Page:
Tuesday, September 29, 2020

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 Abstract

Excerpted From: Wesley Smithart, Pregnant in Captivity: Analyzing the Treatment of Pregnant Women in American Prisons and Immigration Detention Centers, 71 Alabama Law Review 867 (2020) (Student Note) (210 Footnotes) (Full Document)

 

WesleySmithartOn September 10, 2010, eighteen-year-old Countess Clemons was incarcerated in Chattanooga, Tennessee's Silverdale Detention Center due to an assault charge. During her medical screening, jail staff verified that she was about fifteen weeks pregnant. For two months and ten days while incarcerated, Clemons complained to jail staff about abdominal pain as well as a five-hour span of vaginal bleeding. Finally, on November 19, jail staff transported her to a hospital where she delivered a fetus that died shortly after birth. Clemons's case settled for $690,000 after the Corrections Corporation of America was issued a sanction for destroying video evidence of her delay in treatment.

In April of 2017, Jacina Morales was pregnant while in Immigration and Customs Enforcement (ICE) custody in Tacoma, Washington. On the day she learned that ICE planned to put her on a flight back to Mexico, Morales began experiencing pregnancy complications: “I had pains and felt nausea.” Medical records from the detention center acknowledge Morales's anxiety and worsening condition. When Morales woke up bleeding and in serious pain one morning, an ICE officer told Morales that she would “see if they can see you quickly,” but Morales was not taken to the hospital until three hours after her initial complaint. When officers finally transported her to the hospital, they forced Morales to sit up in the back of a patrol car, making the bleeding worse. Morales's pregnancy ended in a miscarriage. Though ICE claims that Morales received appropriate care, Morales believes more could have been done and has filed a formal complaint with the Department of Homeland Security.

Unfortunately, the experiences of Countess Clemons and Jacina Morales as pregnant women in the custody of the United States government are not outliers. Pregnant women who are incarcerated in both American prisons and immigration detention centers endure inadequate and delayed treatment for their reproductive-health needs. This Note will compare the experiences of women in both contexts of confinement, analyzing the constitutional rights and legal remedies available to both. For pregnant women in both settings, inadequate pregnancy care is in violation of the Eighth Amendment's prohibition against cruel and unusual punishment. However, the legal remedies available to confined women with specialized needs are too burdensome and should be reviewed. Regardless of whether the detention is for the purpose of punishment or simply detainment pending other legal action, delayed or inadequate access to reproductive health care does not serve a valid interest of the United States government, as required by the Supreme Court.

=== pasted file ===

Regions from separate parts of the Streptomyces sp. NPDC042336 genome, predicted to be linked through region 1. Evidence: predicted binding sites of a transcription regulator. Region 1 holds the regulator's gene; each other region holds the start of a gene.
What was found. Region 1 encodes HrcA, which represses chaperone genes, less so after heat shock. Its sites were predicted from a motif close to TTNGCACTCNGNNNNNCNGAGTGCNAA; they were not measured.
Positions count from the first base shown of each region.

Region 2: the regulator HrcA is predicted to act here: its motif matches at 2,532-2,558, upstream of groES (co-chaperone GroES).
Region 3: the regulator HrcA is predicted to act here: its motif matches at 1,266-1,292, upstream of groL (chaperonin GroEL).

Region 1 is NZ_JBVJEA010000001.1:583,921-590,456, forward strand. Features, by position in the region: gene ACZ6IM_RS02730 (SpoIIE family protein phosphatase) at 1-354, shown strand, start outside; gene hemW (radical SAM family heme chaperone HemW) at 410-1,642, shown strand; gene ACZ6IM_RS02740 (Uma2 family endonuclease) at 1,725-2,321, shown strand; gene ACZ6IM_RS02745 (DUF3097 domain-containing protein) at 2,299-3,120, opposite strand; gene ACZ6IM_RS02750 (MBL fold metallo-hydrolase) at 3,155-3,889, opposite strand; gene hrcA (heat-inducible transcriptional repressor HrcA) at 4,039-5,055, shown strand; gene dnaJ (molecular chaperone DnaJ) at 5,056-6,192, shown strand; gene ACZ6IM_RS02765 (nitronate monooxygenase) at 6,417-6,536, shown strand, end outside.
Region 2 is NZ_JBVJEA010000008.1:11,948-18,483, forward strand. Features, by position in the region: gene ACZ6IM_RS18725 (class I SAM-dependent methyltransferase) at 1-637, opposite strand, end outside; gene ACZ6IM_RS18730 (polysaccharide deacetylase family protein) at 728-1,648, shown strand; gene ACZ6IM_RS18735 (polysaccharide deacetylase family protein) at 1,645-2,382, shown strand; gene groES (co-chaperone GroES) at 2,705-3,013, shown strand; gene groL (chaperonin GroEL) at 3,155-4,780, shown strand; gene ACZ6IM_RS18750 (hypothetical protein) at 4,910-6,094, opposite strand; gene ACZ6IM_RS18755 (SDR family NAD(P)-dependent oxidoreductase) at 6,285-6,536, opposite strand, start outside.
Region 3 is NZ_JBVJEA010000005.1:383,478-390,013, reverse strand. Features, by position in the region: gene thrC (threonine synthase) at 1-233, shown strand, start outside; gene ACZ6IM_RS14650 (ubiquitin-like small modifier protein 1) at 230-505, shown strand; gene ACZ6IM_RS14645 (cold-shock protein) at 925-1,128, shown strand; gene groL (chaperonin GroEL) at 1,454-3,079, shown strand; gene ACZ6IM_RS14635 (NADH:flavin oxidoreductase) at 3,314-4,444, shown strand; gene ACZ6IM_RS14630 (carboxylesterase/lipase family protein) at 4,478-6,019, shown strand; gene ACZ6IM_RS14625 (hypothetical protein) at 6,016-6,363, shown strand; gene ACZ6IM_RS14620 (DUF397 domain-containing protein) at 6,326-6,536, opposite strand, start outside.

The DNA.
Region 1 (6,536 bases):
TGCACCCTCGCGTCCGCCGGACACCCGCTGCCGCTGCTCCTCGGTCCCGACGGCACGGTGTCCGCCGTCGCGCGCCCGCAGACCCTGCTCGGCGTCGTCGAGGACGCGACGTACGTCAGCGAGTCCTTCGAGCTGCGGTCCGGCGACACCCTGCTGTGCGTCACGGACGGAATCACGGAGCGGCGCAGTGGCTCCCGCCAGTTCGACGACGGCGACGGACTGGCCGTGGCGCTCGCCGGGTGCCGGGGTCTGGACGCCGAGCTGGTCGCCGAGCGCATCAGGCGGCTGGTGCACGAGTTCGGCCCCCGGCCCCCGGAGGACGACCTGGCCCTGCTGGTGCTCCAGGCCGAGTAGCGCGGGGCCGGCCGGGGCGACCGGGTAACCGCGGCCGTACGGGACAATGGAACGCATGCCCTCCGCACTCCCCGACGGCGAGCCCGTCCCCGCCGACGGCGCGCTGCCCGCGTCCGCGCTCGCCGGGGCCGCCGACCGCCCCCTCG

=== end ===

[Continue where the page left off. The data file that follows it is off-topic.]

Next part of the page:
In Part I, this Note will detail the treatment of pregnant women in American prisons, examining the quality of health care through narrative accounts of women who have been pregnant while incarcerated. Part I will also examine the legal remedies applicable to these women, explaining the avenues available to assert their constitutional rights.

In Part II, this Note will similarly detail the treatment of pregnant women in immigration detention centers through narrative accounts and examine applicable legal remedies and their accessibility.

Finally, in Part III, this Note will compare the experiences and legal standards applicable to women detained in both American prisons and immigration detention centers, arguing that both groups are entitled to better reproductive health care. Prevailing legal standards, as currently applied to both groups, do not adequately address the specialized needs of pregnant women and should be reexamined.

[. . .]

Pregnant women have specialized needs that require timely and efficient care, particularly in emergency situations. For women in the custody of the government, both through incarceration in American prisons and detention in immigration centers, the obstacles in asserting constitutional claims are often insurmountable. In the United States, the law should offer both vulnerable groups the accessible opportunity to demonstrate that their traumatic experiences constituted cruel and unusual punishment. In order to adequately protect the constitutional rights of pregnant women in the custody of the United States government, courts must take a gender-specific approach when addressing these claims. By at least removing the requirement of subjective knowledge from the deliberate indifference standard and implementing higher standards of care for pregnant women in captivity, courts can help ensure that women are treated with the respect and dignity they have earned simply by virtue of their humanity.


Juris Doctor Candidate (May 2020), The University of Alabama School of Law.


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Vernellia R. Randall
Founder and Editor
Professor Emerita of Law
The University of Dayton School of Law

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